in such cases has only a comparative significance, as is 
apparent from the fact that the time of transmission of 
a sensation, from the end of a nerve to the seat of 
consciousness, has been distinctly and definitely calculated 
in the case of living organisms ; and differs with the 
organisms; it is much longer in a whale than in a 

Such expansion of consciousness, then, is not in its 
nature more recondite than any other item in the World- 
Process, but a thing of daily and hourly occurrence. In 
terms of metaphysic, it is the coming of an individual 
self into relation with a larger and larger not-self. The 
processes of yoga are no more and no less methods of 
e-duc-ation using the word in its true significance of 
developing, ' forth-leading ', opening up and orienting, of 
faculties already existent but weak or latent than the 
processes followed in the million schools and colleges of 
modern life, for developing the physical and mental 

it does so in such a way that every, individual, included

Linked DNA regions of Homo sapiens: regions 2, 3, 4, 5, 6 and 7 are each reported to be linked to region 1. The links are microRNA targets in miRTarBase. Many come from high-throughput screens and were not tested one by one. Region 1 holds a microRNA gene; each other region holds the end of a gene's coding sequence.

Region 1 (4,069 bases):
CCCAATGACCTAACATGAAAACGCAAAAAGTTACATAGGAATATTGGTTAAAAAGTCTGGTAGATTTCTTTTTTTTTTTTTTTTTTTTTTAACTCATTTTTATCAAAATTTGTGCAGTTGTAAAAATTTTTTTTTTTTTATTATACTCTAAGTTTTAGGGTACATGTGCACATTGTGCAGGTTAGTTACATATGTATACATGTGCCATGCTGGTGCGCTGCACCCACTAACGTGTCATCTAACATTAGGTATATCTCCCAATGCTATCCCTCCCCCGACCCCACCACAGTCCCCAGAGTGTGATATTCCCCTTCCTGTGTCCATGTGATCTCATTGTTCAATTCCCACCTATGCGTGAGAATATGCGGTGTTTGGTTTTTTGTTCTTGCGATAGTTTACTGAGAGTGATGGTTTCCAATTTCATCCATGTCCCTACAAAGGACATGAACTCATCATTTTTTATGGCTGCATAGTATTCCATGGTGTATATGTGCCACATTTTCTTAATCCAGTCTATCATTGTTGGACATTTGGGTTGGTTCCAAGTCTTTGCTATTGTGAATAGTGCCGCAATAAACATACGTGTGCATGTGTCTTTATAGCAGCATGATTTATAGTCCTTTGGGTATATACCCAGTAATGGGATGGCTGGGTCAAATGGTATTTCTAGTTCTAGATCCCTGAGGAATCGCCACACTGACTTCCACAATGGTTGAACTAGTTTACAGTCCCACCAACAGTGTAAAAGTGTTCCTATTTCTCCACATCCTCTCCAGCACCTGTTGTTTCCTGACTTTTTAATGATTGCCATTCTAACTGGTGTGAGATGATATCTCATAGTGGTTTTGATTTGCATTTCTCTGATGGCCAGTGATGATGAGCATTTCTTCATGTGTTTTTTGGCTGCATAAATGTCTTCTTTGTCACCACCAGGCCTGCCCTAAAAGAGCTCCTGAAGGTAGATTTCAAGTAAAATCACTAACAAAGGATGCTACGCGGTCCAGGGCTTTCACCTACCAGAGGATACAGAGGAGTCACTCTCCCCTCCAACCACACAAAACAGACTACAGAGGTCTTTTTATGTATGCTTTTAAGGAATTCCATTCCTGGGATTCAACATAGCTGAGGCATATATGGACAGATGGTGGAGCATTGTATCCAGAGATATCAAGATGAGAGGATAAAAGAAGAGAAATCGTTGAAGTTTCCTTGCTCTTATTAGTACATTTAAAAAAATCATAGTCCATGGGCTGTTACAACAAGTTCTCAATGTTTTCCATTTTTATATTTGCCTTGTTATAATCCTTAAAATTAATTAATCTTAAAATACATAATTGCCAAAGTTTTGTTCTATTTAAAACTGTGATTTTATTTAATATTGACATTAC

therein, retains his, her, its, separate individuality, while 
feeling identity with the whole. 


powers of children and youth ; only they are (probably) 
more systematic, better thought out, based on deeper 
knowledge of psychology and metaphysic. Every act 
of attention, of concentration, of regulation and balancing, 
of deliberately ' joining ' and directing the self to an 
object, or to itself, of con-y^g-ating it to, or en-gag-ing 
it in, anything, is (jnana- or kriya-) yoga (respectively, 
according as the chitta, mind, is made receptive or pro- 
jective) ; and means some development of the individual 

NOTE: Two kinds of moksha, liber-ation, de-liver - 
ance, quitting, letting go, e-mancip-ation, un-binding, (from 
much, 'to un-tie, re-lease ') are indicated in the old books. 
(1) One is the ' metaphysical ', moksha proper, ' radical deli- 
verance ', once for all, from all and ultimate doubt of Immort- 
ality, doubt of Utter and Perfect Self-dependence; from fear 
of pain and death, fear of subjection-to-another, of being at